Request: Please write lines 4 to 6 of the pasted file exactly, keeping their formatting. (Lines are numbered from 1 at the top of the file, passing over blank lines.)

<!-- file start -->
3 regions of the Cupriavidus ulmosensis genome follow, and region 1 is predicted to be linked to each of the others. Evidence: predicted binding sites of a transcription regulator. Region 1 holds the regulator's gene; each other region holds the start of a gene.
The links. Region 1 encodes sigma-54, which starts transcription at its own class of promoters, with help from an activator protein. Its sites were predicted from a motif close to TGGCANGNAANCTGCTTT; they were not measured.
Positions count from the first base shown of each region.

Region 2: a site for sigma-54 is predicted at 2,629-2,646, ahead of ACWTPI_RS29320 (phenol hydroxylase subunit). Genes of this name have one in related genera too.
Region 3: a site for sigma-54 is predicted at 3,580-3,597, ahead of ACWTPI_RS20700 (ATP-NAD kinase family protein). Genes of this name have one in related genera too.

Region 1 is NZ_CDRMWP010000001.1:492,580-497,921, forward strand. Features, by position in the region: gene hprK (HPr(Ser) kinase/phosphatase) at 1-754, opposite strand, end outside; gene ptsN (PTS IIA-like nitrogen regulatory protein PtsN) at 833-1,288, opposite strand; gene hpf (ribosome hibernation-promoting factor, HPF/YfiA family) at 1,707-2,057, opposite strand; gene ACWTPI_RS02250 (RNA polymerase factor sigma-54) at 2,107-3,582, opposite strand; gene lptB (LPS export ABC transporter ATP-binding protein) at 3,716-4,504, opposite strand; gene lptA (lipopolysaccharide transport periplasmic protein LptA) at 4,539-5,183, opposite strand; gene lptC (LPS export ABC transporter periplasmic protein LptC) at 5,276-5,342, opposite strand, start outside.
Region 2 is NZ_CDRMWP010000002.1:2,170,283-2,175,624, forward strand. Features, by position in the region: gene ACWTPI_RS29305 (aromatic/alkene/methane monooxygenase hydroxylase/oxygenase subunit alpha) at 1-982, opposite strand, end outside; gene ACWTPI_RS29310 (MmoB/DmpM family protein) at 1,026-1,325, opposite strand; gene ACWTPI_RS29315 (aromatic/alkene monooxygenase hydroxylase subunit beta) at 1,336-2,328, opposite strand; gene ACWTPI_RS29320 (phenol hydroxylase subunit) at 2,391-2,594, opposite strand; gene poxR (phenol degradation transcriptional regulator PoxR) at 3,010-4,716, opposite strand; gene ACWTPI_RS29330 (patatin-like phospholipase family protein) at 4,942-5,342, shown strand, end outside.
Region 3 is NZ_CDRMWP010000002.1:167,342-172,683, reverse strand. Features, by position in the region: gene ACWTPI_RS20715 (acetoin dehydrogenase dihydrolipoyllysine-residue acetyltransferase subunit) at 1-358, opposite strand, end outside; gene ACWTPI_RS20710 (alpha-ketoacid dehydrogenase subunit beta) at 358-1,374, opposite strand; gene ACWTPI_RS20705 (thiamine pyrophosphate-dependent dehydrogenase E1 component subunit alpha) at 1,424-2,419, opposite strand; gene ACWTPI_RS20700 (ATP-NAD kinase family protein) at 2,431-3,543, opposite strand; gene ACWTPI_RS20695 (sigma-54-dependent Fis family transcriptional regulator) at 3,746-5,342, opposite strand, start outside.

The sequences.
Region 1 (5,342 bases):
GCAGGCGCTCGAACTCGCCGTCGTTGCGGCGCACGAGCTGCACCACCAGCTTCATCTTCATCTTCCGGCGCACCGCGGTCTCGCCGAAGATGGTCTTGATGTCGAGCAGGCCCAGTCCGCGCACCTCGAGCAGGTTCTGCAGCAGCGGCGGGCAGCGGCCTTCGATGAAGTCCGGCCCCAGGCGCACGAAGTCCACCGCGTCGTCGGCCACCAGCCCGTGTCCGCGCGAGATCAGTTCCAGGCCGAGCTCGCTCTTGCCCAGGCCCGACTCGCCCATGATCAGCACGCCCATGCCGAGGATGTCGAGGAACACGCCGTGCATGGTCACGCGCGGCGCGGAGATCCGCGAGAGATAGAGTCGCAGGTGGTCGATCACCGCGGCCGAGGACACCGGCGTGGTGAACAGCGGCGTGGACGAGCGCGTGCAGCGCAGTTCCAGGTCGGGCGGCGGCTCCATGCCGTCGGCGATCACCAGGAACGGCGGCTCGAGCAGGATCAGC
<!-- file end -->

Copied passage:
Region 2: a site for sigma-54 is predicted at 2,629-2,646, ahead of ACWTPI_RS29320 (phenol hydroxylase subunit). Genes of this name have one in related genera too.
Region 3: a site for sigma-54 is predicted at 3,580-3,597, ahead of ACWTPI_RS20700 (ATP-NAD kinase family protein). Genes of this name have one in related genera too.

Region 1 is NZ_CDRMWP010000001.1:492,580-497,921, forward strand. Features, by position in the region: gene hprK (HPr(Ser) kinase/phosphatase) at 1-754, opposite strand, end outside; gene ptsN (PTS IIA-like nitrogen regulatory protein PtsN) at 833-1,288, opposite strand; gene hpf (ribosome hibernation-promoting factor, HPF/YfiA family) at 1,707-2,057, opposite strand; gene ACWTPI_RS02250 (RNA polymerase factor sigma-54) at 2,107-3,582, opposite strand; gene lptB (LPS export ABC transporter ATP-binding protein) at 3,716-4,504, opposite strand; gene lptA (lipopolysaccharide transport periplasmic protein LptA) at 4,539-5,183, opposite strand; gene lptC (LPS export ABC transporter periplasmic protein LptC) at 5,276-5,342, opposite strand, start outside.